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Bardia to Enfidaville

23 January—Tripoli Captured

23 January—Tripoli Captured

During the night of 22–23 January 30 Corps allotted areas in and around Tripoli to be taken up after its capture. The 7th Armoured Division would occupy the west and south-west of the town and keep touch with the enemy; part of 2 NZ Division would be in Tripoli and part in Castel Benito. The detailed subdivision of the town remained as earlier laid down, but modification seemed likely.

The armoured division reported during the night that the enemy had left Castel Benito. Patrols from 11 Hussars entered Tripoli first, their leading patrol at 5 a.m., followed an hour later by troops of 51 (H) Division. It was exactly three months since the opening of the Battle of Alamein, and Eighth Army had advanced 1400 miles; and as a climax had captured Tripoli within the ten-day limit prescribed by Montgomery, to his very great satisfaction.

It seems that a party from 1 Company, 27 (MG) Battalion, were the first New Zealanders to enter Tripoli. When the 5 Brigade attack was abandoned the previous evening, the machine-gunners' truck had broken down, so they bivouacked for the night. At dawn they could find nobody and, with their vehicle repaired, drove off through Azizia, passed the Divisional Cavalry patrols, and reached Tripoli at 10.30 a.m. as a reward for their initiative.

Early morning patrols confirmed that Azizia had been evacuated, and Divisional Cavalry, followed by the Greys and the GOC's Tactical Headquarters, resumed the advance. Suani Ben Adem was reached about 11 a.m. and was found already occupied by 8 Armoured Brigade, which (acting under 30 Corps' orders) was on its way to the south-west of Tripoli and so could not avoid cutting across 2 NZ Division's line of advance.

Fifth Infantry Brigade Group moved at 11 a.m. and, after passing Azizia, formed up in one column on the road. Just after page 116 midday the GOC instructed the brigade to push right through to Tripoli. Brigadier Kippenberger went ahead to the Azizia Gate of the town and in the main square met Major-General Wimberley, GOC 51 (H) Division. The leading unit of 5 Brigade (28 Battalion) reached the gate at 1.30 p.m.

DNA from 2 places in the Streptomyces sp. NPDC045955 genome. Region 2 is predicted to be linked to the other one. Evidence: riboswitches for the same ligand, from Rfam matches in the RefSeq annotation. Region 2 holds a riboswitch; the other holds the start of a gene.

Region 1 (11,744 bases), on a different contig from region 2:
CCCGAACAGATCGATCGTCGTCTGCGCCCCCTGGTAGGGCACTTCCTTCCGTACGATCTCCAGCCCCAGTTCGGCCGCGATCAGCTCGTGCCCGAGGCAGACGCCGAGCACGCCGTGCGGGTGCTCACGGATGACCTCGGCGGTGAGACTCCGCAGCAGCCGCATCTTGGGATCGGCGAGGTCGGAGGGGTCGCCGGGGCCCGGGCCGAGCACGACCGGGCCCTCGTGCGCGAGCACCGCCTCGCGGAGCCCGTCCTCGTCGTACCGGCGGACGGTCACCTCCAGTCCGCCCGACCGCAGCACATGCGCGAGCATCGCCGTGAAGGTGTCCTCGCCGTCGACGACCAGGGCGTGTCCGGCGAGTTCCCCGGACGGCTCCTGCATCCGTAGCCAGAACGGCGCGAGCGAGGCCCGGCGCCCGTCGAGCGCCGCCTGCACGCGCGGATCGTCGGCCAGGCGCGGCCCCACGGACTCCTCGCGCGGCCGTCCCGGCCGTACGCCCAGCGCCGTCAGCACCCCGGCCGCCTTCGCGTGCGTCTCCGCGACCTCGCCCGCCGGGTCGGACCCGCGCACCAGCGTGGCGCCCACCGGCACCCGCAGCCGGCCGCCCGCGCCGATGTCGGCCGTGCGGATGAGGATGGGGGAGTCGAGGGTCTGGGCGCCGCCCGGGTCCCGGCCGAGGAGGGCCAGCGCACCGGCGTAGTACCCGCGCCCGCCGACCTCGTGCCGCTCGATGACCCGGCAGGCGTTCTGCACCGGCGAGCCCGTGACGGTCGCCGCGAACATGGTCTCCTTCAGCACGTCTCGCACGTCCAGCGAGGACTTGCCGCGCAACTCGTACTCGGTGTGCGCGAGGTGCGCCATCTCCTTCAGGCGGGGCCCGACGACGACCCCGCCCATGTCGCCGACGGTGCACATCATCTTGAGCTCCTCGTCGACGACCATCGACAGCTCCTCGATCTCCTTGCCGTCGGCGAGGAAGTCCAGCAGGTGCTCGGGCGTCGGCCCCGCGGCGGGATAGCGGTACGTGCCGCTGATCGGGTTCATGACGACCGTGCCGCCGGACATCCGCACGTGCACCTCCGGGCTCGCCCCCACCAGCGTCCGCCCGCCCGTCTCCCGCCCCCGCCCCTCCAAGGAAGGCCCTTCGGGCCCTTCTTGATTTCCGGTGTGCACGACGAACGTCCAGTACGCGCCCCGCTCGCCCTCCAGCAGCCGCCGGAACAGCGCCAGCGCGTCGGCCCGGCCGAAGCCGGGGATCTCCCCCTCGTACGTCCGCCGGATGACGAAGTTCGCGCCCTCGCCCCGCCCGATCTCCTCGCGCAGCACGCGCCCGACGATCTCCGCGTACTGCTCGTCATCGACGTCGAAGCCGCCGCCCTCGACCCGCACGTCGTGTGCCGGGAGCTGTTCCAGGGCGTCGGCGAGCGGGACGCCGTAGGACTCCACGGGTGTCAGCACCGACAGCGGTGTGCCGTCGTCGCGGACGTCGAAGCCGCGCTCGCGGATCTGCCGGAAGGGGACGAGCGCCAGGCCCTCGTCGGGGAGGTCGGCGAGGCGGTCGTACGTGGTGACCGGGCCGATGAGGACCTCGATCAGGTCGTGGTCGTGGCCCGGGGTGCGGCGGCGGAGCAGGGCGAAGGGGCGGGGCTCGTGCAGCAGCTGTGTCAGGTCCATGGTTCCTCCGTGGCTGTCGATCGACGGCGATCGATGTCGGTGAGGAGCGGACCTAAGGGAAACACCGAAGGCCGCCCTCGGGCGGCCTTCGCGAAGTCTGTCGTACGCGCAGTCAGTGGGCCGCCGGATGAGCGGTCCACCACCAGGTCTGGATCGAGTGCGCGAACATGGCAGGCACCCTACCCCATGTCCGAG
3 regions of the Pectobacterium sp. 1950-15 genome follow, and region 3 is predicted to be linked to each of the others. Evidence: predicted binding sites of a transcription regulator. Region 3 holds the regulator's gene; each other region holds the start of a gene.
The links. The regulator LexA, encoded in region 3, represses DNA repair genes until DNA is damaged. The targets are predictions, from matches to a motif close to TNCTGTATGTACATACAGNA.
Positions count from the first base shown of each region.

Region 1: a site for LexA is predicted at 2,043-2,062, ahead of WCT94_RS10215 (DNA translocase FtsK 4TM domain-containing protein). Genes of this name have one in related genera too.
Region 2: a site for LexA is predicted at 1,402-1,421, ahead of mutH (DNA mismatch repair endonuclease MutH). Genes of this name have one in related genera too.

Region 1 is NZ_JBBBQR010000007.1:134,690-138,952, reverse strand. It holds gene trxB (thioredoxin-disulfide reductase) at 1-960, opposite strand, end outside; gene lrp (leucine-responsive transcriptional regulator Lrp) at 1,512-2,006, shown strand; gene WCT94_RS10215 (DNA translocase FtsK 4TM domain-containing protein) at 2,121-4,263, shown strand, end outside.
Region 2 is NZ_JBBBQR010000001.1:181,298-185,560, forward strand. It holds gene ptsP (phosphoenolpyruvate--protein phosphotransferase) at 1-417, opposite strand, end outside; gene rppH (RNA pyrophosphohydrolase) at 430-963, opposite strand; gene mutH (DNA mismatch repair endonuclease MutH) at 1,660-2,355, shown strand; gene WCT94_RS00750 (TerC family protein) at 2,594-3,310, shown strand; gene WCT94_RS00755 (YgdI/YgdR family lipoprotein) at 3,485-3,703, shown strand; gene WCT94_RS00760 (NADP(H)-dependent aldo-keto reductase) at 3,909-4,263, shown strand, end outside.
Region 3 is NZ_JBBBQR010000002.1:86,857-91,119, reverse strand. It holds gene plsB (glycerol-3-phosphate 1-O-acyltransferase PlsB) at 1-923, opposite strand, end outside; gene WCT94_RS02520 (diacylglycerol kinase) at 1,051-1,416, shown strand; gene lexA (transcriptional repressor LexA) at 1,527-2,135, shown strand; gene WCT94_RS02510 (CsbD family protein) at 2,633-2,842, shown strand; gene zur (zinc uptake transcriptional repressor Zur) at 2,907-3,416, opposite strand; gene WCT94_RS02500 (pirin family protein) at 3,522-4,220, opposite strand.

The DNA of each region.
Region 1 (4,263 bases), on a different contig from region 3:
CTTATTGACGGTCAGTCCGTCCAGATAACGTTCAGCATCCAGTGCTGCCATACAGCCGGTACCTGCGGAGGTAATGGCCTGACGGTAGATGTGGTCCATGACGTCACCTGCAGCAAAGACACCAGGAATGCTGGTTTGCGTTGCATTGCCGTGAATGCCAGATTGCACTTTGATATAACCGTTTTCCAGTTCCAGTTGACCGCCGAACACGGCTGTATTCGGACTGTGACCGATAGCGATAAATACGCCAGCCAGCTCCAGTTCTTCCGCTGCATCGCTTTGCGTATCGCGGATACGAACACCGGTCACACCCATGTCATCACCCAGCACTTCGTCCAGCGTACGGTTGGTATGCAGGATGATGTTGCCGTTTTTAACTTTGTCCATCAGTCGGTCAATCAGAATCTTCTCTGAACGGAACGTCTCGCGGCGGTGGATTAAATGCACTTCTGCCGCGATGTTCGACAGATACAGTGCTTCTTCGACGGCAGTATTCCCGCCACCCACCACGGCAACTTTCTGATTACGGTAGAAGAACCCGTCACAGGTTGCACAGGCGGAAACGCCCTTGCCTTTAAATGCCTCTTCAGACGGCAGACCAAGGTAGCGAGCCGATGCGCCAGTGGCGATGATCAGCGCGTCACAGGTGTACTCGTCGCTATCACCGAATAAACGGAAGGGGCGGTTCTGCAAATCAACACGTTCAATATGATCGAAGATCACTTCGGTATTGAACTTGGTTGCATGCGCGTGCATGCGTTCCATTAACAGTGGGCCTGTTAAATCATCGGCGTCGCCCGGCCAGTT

Fifth Brigade had been prepared to arrange for the subdivision of the town, but troops from 51 Division were already there. Kippenberger and Wimberley discussed a re-arrangement, and ‘everyone acted sensibly and it was made without difficulty’.1 Fifth Brigade went to the southern part of the town with 21 Battalion in the western sub-sector, 23 the central and 28 the eastern. The 5th Field Regiment had remained at Suani Ben Adem. Guards were posted on vital points, and the occupation was completed without incident. Civilians gave no trouble.

Divisional Cavalry bivouacked four miles south of the city, Divisional Headquarters and the Reserve Group between Suani Ben Adem and Bianchi, and Divisional Artillery concentrated in an area south of Suani Ben Adem. Sixth Infantry Brigade Group remained south-east of Azizia, pending a move next day to the Bianchi area.

Bianchi was reported clear by 30 Corps, and so the GOC, accompanied by his ADC (Captain Griffiths2), Brigadier Gentry and his staff captain (Captain Cook3) and Brigadier N. W. McD. Weir4 (on attachment from New Zealand), set off about 2.30 p.m. to examine its possibilities as a bivouac area. But Bianchi was still occupied by rearguards of 15 Panzer Division, and the party ran into rifle and machine-gun fire at very close range, followed shortly by mortar fire. Captain Griffiths returned the fire with a Tommy gun. The party went to ground, but the GOC's driver (Lance-Corporal Norris5) went back to his car, which was under fire, turned it, picked up the GOC and his ADC and drove off at full speed to get assistance. Brigadier Gentry's driver received a fatal wound, three other men were wounded, and Captain Cook's car was destroyed. The party took shelter in a nearby farmhouse.

The GOC soon found some machine-gunners of 3 MG Company and led them back to the scene of the ambush, but as no one could be seen, he thought that the brigadiers and the others had been

2 Maj J. L. Griffiths, MC, m.i.d.; Paraparaumu; born NZ 9 Apr 1912; bank officer; ADC to GOC 1941–45.

3 Lt-Col J. P. Cook, OBE, m.i.d.; Dunedin; born Wellington, 3 May 1917; law clerk.

4 Maj-Gen Sir Norman Weir, KBE, CB, m.i.d., Legion of Merit (US); born Christchurch, 6 Jul 1893; Regular soldier; Auck Regt (Lt) 1914–17; GOC 4 Div (in NZ) 1942; comd NZ Tps in Egypt, 1943–44; QMG, Army HQ, 1945; Chief of General Staff 1946–49; died Hamilton, 11 Jul 1961.

5 L-Sgt S. A. Norris, MM; Auckland; born NZ 21 Oct 1915; motor driver.

page 117 captured. Two tanks of Protective Troop now arrived and were sent in pursuit, but although they chased two armoured cars, could not overhaul them. The party was then found in the farmhouse, having had no further losses.

In a letter1 describing the incident General Freyberg said in a postscript, ‘I will be more careful in future’. It was apparent to all that had the Protective Troop accompanied the party an awkward predicament might have been avoided, but as the GOC had been assured that Bianchi was clear, his indignation later in the day when speaking to the Corps Commander was understandable.

The incident became known in conversation throughout the Division as the ‘Battle of Bianchi’. The Panzer Army's narrative for the day speaks of ‘strong enemy reconnaissance parties thrusting forward’, and perhaps the GOC's journey was one of these.

1 Letter to the author at the time.